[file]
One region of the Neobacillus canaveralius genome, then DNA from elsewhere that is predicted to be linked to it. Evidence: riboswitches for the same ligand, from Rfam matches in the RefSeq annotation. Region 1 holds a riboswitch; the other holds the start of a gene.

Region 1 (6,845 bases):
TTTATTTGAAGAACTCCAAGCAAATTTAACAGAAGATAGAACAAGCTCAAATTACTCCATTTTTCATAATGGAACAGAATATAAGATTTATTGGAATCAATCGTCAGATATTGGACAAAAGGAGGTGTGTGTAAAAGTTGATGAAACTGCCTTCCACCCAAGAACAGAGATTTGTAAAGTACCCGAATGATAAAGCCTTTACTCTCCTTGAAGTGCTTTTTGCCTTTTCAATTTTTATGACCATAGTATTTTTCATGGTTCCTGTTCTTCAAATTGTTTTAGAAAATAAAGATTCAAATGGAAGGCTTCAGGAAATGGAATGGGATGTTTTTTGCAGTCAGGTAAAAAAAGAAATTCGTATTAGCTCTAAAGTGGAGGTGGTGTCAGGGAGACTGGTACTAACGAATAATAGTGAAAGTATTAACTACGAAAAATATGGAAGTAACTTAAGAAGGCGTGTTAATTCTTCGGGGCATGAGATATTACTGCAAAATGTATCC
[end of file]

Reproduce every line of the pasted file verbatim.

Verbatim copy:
One region of the Neobacillus canaveralius genome, then DNA from elsewhere that is predicted to be linked to it. Evidence: riboswitches for the same ligand, from Rfam matches in the RefSeq annotation. Region 1 holds a riboswitch; the other holds the start of a gene.

Region 1 (6,845 bases):
TTTATTTGAAGAACTCCAAGCAAATTTAACAGAAGATAGAACAAGCTCAAATTACTCCATTTTTCATAATGGAACAGAATATAAGATTTATTGGAATCAATCGTCAGATATTGGACAAAAGGAGGTGTGTGTAAAAGTTGATGAAACTGCCTTCCACCCAAGAACAGAGATTTGTAAAGTACCCGAATGATAAAGCCTTTACTCTCCTTGAAGTGCTTTTTGCCTTTTCAATTTTTATGACCATAGTATTTTTCATGGTTCCTGTTCTTCAAATTGTTTTAGAAAATAAAGATTCAAATGGAAGGCTTCAGGAAATGGAATGGGATGTTTTTTGCAGTCAGGTAAAAAAAGAAATTCGTATTAGCTCTAAAGTGGAGGTGGTGTCAGGGAGACTGGTACTAACGAATAATAGTGAAAGTATTAACTACGAAAAATATGGAAGTAACTTAAGAAGGCGTGTTAATTCTTCGGGGCATGAGATATTACTGCAAAATGTATCC